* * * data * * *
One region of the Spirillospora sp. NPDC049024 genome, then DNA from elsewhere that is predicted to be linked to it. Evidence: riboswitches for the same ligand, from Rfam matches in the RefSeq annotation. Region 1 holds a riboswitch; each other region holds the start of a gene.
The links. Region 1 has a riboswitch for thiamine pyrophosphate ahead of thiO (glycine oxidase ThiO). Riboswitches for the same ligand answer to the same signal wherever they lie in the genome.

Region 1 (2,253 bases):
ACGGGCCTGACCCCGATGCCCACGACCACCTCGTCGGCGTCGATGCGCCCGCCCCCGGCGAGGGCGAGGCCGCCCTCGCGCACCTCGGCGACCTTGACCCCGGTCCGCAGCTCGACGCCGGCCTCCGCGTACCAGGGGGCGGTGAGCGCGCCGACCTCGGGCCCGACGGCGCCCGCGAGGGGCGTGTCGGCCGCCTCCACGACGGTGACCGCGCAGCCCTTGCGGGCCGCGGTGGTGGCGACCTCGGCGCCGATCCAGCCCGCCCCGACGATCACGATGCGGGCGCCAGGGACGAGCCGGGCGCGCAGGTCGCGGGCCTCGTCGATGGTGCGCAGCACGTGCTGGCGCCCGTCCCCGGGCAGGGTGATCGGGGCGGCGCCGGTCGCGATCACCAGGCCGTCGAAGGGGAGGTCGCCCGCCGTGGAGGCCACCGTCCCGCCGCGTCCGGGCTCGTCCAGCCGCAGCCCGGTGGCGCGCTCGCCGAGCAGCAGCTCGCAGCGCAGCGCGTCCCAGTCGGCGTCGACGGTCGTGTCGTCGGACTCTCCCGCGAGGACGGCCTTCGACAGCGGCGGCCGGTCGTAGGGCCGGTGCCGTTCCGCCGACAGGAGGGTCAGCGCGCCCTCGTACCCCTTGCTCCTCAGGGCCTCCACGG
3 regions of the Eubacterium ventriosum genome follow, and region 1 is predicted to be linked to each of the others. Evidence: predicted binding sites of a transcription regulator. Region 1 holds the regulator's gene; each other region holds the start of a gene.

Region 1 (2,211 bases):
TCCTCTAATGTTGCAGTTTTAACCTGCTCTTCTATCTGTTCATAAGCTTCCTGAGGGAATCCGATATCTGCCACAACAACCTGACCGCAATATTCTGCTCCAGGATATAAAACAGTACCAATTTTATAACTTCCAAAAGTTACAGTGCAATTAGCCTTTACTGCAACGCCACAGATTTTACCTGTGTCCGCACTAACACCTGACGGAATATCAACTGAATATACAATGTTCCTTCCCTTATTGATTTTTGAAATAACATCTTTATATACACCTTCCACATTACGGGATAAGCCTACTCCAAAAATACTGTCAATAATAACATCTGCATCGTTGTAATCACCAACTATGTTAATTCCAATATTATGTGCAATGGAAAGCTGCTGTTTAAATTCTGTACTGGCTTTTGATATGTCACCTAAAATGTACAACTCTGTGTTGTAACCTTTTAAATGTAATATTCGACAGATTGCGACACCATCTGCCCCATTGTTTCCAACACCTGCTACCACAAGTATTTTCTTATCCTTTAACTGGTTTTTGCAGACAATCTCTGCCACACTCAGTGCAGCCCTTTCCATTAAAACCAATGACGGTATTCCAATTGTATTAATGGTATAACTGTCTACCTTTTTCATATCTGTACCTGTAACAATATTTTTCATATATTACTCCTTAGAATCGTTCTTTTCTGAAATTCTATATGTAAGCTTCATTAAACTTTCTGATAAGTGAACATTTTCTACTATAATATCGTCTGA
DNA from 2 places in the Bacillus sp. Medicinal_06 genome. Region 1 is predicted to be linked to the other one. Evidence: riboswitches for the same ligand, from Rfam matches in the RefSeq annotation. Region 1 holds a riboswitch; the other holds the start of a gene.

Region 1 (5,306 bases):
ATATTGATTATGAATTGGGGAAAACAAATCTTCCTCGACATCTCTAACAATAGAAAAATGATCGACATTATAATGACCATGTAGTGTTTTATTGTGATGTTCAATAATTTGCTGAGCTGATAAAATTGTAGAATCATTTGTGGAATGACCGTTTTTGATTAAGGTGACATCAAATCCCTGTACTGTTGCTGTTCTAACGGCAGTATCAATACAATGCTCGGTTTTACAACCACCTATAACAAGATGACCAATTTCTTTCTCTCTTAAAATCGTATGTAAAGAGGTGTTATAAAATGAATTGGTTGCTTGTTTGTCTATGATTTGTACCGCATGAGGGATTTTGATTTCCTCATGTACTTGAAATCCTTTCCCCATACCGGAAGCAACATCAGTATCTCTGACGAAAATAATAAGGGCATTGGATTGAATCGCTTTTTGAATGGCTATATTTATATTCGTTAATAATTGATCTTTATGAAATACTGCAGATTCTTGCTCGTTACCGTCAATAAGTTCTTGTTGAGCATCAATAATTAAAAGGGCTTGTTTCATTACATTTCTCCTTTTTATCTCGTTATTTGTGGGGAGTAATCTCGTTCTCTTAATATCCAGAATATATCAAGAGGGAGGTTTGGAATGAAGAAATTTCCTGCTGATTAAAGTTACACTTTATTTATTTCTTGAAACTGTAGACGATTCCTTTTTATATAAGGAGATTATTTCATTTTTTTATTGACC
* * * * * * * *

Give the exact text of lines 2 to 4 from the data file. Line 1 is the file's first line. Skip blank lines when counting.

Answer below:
The links. Region 1 has a riboswitch for thiamine pyrophosphate ahead of thiO (glycine oxidase ThiO). Riboswitches for the same ligand answer to the same signal wherever they lie in the genome.

Region 1 (2,253 bases):
ACGGGCCTGACCCCGATGCCCACGACCACCTCGTCGGCGTCGATGCGCCCGCCCCCGGCGAGGGCGAGGCCGCCCTCGCGCACCTCGGCGACCTTGACCCCGGTCCGCAGCTCGACGCCGGCCTCCGCGTACCAGGGGGCGGTGAGCGCGCCGACCTCGGGCCCGACGGCGCCCGCGAGGGGCGTGTCGGCCGCCTCCACGACGGTGACCGCGCAGCCCTTGCGGGCCGCGGTGGTGGCGACCTCGGCGCCGATCCAGCCCGCCCCGACGATCACGATGCGGGCGCCAGGGACGAGCCGGGCGCGCAGGTCGCGGGCCTCGTCGATGGTGCGCAGCACGTGCTGGCGCCCGTCCCCGGGCAGGGTGATCGGGGCGGCGCCGGTCGCGATCACCAGGCCGTCGAAGGGGAGGTCGCCCGCCGTGGAGGCCACCGTCCCGCCGCGTCCGGGCTCGTCCAGCCGCAGCCCGGTGGCGCGCTCGCCGAGCAGCAGCTCGCAGCGCAGCGCGTCCCAGTCGGCGTCGACGGTCGTGTCGTCGGACTCTCCCGCGAGGACGGCCTTCGACAGCGGCGGCCGGTCGTAGGGCCGGTGCCGTTCCGCCGACAGGAGGGTCAGCGCGCCCTCGTACCCCTTGCTCCTCAGGGCCTCCACGG